A dear friend of mine has been watching her boyfriend go through the typical stages of a midlife crisis. Despite having a successful career, plenty of money, and a woman he loves, he is exhausted and questioning what comes next. Cue the purchase of a Ferrari, and we’ve all seen this movie before. The middle-aged man tries to regain his lost youth.
His journey has inspired her to research what happens to us when we reach that point in our lives, and she suggested to me that quitting my job was inspired by my own version of a midlife crisis. I started reading the articles she sent to me, and I had to agree. The midlife reassessment appears to occur differently for men and women – particularly professional women. According to Marcia Reynolds, Psy.D., a mid-life crisis isn't about recovering lost youth for smart, goal-driven women. It's more about discovering the application of their greatness. The challenge is defining what greatness means, so often the journey is winding and, at least at first, has no specific destination.
Career-oriented women tend to have shifts in aspirations with each decade. We pay our dues and anxiously await the rewards. Sometimes these awards don’t appear, and as we enter our 30s, many women start to seek something more meaningful. We’ve experienced inequality in the workplace, we’ve realized that the world is not a meritocracy, and we start to examine the gap between our personal values and our careers. By our 40s, many of us have lost the desire to prove ourselves. This can manifest is several different ways. Some decide to work on their own, some switch careers to fulfill their personal dreams and create a better life balance, and some fall off the grid to regroup completely. Instead of a midlife “crisis” it’s more of a midlife quest for identity.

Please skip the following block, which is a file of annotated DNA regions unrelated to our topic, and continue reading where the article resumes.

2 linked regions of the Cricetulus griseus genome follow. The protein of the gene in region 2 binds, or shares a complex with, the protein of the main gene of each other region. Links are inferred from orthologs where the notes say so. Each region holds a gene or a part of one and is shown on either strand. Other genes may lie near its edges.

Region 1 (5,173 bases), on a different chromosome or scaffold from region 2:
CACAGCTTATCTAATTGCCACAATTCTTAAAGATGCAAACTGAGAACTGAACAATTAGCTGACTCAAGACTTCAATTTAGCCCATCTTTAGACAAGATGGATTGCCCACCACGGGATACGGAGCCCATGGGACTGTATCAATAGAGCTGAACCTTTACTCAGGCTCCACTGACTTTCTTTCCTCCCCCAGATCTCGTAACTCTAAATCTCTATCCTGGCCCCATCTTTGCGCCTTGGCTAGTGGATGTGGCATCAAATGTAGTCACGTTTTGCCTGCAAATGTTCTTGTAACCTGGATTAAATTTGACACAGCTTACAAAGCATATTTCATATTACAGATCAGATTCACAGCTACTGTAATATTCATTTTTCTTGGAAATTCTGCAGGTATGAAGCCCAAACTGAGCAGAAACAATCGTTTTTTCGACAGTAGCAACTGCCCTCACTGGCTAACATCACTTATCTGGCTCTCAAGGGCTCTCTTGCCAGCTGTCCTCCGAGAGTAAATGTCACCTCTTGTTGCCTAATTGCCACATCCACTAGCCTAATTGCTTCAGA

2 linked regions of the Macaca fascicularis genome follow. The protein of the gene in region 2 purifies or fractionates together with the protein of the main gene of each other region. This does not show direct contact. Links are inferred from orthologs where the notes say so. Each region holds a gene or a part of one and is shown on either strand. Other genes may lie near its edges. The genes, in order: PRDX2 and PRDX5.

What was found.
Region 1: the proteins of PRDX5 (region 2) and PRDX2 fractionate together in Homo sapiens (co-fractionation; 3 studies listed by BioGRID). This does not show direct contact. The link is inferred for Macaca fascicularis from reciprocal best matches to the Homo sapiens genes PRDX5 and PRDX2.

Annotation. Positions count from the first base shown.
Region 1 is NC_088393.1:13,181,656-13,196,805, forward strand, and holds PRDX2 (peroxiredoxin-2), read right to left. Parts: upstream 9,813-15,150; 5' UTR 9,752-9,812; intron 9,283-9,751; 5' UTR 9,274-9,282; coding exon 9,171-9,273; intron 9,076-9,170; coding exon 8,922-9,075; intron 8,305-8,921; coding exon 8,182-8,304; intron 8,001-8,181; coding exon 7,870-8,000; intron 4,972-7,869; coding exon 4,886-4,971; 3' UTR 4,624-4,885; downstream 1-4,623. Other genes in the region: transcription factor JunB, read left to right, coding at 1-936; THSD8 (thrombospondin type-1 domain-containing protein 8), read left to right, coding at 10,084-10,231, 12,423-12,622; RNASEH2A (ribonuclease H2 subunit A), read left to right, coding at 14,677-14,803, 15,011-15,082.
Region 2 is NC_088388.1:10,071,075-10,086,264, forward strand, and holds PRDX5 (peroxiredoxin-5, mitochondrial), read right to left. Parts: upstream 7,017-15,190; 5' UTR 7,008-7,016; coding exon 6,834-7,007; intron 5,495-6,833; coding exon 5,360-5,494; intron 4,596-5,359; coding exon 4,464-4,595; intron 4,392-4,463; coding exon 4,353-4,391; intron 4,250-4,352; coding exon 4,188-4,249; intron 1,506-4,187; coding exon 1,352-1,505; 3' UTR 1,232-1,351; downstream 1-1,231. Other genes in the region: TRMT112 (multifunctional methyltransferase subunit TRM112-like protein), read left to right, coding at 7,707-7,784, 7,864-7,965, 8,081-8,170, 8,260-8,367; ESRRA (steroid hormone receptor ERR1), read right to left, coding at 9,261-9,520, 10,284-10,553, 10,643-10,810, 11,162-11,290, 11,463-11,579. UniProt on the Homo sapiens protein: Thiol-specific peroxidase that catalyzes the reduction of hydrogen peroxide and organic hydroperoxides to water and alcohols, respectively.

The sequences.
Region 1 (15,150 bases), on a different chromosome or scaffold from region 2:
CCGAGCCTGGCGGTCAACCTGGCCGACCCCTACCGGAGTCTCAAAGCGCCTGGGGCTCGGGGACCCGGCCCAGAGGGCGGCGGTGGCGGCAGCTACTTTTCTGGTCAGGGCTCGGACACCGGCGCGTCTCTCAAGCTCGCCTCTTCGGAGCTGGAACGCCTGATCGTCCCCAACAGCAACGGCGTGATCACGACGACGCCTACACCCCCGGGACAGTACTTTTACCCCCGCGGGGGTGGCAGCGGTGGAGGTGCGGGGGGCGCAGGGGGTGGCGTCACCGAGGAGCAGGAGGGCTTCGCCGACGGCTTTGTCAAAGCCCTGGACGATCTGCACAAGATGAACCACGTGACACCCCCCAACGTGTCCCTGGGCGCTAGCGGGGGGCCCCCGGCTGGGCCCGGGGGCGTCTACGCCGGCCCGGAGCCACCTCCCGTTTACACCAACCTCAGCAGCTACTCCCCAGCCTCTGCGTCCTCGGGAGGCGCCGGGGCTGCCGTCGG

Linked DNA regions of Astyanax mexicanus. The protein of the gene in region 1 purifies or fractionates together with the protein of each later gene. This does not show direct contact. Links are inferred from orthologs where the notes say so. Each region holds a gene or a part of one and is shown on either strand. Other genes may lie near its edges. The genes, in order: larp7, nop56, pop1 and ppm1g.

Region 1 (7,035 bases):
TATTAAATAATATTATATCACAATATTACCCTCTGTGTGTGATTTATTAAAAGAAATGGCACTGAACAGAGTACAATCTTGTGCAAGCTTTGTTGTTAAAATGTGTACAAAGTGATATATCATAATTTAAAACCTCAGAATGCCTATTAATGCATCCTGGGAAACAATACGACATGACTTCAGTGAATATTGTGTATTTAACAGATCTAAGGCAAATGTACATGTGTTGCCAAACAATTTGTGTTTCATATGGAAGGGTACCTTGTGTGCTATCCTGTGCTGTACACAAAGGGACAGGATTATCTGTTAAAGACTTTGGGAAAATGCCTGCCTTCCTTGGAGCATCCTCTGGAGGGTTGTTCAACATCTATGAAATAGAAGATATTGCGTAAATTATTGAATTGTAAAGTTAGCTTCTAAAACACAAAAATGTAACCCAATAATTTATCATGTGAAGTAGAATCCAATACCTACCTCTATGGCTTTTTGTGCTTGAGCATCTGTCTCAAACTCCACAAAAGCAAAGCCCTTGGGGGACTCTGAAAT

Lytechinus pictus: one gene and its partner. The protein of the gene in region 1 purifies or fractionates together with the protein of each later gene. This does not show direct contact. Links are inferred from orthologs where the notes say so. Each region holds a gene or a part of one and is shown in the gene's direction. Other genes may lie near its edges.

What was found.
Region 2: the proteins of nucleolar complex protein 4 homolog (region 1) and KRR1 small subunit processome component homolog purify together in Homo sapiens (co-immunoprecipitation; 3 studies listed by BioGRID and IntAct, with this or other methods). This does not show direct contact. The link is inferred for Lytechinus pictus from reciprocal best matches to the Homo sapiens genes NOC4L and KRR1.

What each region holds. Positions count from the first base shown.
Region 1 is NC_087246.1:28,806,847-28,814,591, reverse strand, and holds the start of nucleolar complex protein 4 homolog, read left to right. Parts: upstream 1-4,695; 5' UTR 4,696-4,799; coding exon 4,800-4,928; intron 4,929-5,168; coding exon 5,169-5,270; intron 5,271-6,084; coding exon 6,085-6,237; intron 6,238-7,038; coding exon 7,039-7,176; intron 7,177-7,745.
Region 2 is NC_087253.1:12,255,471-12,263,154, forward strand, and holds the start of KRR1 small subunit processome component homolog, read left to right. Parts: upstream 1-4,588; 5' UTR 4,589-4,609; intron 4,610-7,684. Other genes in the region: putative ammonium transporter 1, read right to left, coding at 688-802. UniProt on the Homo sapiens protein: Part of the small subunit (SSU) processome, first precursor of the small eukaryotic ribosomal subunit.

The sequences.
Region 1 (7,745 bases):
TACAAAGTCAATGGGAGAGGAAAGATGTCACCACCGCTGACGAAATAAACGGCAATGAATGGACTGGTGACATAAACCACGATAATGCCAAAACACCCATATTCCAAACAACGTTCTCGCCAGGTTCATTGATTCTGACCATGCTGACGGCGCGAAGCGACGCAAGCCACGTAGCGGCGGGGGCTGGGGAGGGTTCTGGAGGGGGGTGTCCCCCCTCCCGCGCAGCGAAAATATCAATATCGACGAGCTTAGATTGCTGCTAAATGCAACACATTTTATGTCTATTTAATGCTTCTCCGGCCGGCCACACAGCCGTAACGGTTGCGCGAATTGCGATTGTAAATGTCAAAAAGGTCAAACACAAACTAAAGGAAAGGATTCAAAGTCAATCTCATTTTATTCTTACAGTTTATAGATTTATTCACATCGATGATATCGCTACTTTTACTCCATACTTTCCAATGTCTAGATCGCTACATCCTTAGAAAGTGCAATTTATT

Two years ago, at 42, I chose the latter path and dropped off the grid. I thought I was choosing to work independently, but once I was out of the daily grind I lost that identity and had yet to form a new one. I enjoyed my freedom for a while, but at some point, I realized I was adrift. I couldn’t answer the “so, what do you do” question without feeling like a fraud. I would mumble some answer about consulting projects and starting a business, but inside my brain was screaming “YOU ARE SO FULL OF SHIT!” I went through a period of crisis. I didn’t want to get out of bed in the morning, I withdrew from friends, I stopped exercising. I felt like I was wading through quicksand. Thankfully I never went so far down the rabbit hole that I didn’t realize what was happening. I knew, rationally, that I needed to pull myself out of it, but I couldn’t do it until I was ready. Finally, I reached that day when I had had enough. I allowed myself a few more hours at the pity party for one, and decided that in the morning I would wake up and do something about it. And I did. I started to work out again, re-engage with people, and slowly everything shifted.
It’s important to avoid the coulda-shoulda-woulda spiral, but it can be informative to listen to that voice to some degree. What do you feel you could or should have done at this point in your life? Is it a legitimate passion or just guilt about what you have not achieved? What do you want more (and less) of in your life going forward? I’m working on giving up the “shoulda” of staying with a big financial firm, working my way up the ladder, ignoring the politics and bureaucracy and cashing my paycheck. I know that’s not who I am, and it’s ok.
I am positive that I will apply my “greatness” in a way that will make a major impact, but I’m still figuring out exactly what that means. It’s difficult to give up the anchor of the identity we have built for 40-plus years, especially when we have been the good girls, the achievers, the A students. Starting fresh takes courage, and the path is not linear. I look back on the experiences I’ve had and the people I’ve met over the past two years and I regret none of it. I’ve been able to try on many different identities to see if they fit. I’ve dipped my toe into the waters of geopolitical risk, multi-cultural marketing, an online talk show, sales, and coaching. I’ve written about my challenges, and not been afraid to look vulnerable. Most importantly, I’ve been able to rest and live healthier. I now know better what works for me and what doesn’t. I want to help people, but money still matters. Boundaries are important – it’s healthy to say no. I must have creative, physical, and mental avenues of expression to be fulfilled. It’s time to make the second half count